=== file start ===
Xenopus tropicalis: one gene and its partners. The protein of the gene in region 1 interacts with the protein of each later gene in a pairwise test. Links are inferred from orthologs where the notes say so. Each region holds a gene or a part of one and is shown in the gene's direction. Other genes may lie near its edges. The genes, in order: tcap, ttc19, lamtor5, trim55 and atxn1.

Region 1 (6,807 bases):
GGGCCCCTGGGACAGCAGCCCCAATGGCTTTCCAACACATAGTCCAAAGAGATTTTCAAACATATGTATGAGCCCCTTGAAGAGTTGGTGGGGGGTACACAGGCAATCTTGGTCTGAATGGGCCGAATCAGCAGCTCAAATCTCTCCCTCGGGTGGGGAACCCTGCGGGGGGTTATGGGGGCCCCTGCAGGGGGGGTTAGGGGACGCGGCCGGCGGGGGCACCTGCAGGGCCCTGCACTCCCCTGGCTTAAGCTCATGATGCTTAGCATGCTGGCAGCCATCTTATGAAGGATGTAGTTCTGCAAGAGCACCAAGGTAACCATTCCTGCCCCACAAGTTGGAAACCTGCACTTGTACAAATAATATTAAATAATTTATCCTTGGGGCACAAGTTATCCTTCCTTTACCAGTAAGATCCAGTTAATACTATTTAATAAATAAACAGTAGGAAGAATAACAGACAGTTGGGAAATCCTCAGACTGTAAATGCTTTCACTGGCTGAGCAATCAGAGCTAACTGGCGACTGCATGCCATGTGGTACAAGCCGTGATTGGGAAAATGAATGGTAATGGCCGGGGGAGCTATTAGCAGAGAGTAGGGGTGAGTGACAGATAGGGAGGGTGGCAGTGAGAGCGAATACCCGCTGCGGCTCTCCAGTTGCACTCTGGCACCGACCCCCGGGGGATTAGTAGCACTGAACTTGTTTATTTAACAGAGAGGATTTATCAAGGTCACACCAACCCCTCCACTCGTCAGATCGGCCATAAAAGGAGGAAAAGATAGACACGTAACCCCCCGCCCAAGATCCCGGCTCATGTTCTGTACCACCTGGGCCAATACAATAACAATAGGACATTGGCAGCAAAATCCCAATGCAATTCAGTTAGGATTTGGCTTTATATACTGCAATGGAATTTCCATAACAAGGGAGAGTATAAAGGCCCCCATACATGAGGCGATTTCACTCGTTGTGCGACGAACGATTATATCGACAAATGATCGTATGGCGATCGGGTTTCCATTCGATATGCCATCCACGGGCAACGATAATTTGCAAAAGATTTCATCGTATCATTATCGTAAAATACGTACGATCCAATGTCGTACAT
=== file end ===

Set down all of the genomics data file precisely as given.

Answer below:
Xenopus tropicalis: one gene and its partners. The protein of the gene in region 1 interacts with the protein of each later gene in a pairwise test. Links are inferred from orthologs where the notes say so. Each region holds a gene or a part of one and is shown in the gene's direction. Other genes may lie near its edges. The genes, in order: tcap, ttc19, lamtor5, trim55 and atxn1.

Region 1 (6,807 bases):
GGGCCCCTGGGACAGCAGCCCCAATGGCTTTCCAACACATAGTCCAAAGAGATTTTCAAACATATGTATGAGCCCCTTGAAGAGTTGGTGGGGGGTACACAGGCAATCTTGGTCTGAATGGGCCGAATCAGCAGCTCAAATCTCTCCCTCGGGTGGGGAACCCTGCGGGGGGTTATGGGGGCCCCTGCAGGGGGGGTTAGGGGACGCGGCCGGCGGGGGCACCTGCAGGGCCCTGCACTCCCCTGGCTTAAGCTCATGATGCTTAGCATGCTGGCAGCCATCTTATGAAGGATGTAGTTCTGCAAGAGCACCAAGGTAACCATTCCTGCCCCACAAGTTGGAAACCTGCACTTGTACAAATAATATTAAATAATTTATCCTTGGGGCACAAGTTATCCTTCCTTTACCAGTAAGATCCAGTTAATACTATTTAATAAATAAACAGTAGGAAGAATAACAGACAGTTGGGAAATCCTCAGACTGTAAATGCTTTCACTGGCTGAGCAATCAGAGCTAACTGGCGACTGCATGCCATGTGGTACAAGCCGTGATTGGGAAAATGAATGGTAATGGCCGGGGGAGCTATTAGCAGAGAGTAGGGGTGAGTGACAGATAGGGAGGGTGGCAGTGAGAGCGAATACCCGCTGCGGCTCTCCAGTTGCACTCTGGCACCGACCCCCGGGGGATTAGTAGCACTGAACTTGTTTATTTAACAGAGAGGATTTATCAAGGTCACACCAACCCCTCCACTCGTCAGATCGGCCATAAAAGGAGGAAAAGATAGACACGTAACCCCCCGCCCAAGATCCCGGCTCATGTTCTGTACCACCTGGGCCAATACAATAACAATAGGACATTGGCAGCAAAATCCCAATGCAATTCAGTTAGGATTTGGCTTTATATACTGCAATGGAATTTCCATAACAAGGGAGAGTATAAAGGCCCCCATACATGAGGCGATTTCACTCGTTGTGCGACGAACGATTATATCGACAAATGATCGTATGGCGATCGGGTTTCCATTCGATATGCCATCCACGGGCAACGATAATTTGCAAAAGATTTCATCGTATCATTATCGTAAAATACGTACGATCCAATGTCGTACAT